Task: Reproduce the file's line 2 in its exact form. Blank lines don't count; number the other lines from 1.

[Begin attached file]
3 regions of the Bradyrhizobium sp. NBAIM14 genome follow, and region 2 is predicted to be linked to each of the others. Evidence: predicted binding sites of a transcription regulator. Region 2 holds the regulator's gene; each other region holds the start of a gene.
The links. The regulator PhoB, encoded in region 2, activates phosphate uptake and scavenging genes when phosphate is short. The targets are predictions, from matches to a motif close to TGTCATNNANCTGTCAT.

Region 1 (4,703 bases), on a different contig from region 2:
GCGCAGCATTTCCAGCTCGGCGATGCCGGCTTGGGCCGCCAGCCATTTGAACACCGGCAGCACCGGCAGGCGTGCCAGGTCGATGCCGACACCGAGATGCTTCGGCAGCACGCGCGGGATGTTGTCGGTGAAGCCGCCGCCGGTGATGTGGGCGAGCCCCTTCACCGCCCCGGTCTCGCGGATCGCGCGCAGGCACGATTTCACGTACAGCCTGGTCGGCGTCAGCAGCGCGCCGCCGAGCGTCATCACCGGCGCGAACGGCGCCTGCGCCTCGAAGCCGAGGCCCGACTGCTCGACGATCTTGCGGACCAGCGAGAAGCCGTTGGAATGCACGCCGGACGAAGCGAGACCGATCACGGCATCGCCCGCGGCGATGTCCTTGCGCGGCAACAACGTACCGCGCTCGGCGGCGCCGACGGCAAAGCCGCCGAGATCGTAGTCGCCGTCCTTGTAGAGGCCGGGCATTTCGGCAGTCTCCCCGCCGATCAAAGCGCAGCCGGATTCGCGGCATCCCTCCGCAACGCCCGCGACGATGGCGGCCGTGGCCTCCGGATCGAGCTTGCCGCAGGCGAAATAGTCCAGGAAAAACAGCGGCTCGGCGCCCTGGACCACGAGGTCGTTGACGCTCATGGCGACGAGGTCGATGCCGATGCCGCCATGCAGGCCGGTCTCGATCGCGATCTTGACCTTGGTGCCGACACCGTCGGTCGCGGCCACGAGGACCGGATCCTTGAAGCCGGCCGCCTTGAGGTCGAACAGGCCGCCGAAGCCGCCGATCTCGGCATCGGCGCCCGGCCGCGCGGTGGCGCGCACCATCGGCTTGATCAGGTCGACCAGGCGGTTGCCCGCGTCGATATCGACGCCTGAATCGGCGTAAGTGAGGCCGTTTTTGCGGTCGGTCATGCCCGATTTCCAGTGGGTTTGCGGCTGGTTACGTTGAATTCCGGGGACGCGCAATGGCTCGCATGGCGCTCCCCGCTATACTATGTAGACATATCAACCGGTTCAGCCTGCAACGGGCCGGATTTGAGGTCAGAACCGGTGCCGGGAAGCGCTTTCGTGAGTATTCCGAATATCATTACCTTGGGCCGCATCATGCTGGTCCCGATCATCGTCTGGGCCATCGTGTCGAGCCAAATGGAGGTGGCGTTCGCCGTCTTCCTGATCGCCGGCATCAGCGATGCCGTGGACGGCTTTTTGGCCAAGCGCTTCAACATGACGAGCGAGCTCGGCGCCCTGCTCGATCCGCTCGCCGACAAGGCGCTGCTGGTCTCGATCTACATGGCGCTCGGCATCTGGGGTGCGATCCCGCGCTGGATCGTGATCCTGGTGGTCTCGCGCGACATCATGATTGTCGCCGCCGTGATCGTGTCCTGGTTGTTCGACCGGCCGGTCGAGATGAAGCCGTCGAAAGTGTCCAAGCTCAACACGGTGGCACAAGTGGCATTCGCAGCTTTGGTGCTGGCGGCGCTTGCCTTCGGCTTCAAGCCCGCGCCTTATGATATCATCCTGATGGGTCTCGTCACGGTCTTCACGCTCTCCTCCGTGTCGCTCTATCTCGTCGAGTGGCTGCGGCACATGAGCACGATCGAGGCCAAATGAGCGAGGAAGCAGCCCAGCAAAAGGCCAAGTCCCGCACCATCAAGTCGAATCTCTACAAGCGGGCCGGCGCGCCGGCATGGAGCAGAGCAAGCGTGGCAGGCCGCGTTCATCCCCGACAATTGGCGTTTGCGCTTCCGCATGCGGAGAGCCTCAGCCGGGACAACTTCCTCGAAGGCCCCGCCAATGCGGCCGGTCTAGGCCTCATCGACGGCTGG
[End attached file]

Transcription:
The links. The regulator PhoB, encoded in region 2, activates phosphate uptake and scavenging genes when phosphate is short. The targets are predictions, from matches to a motif close to TGTCATNNANCTGTCAT.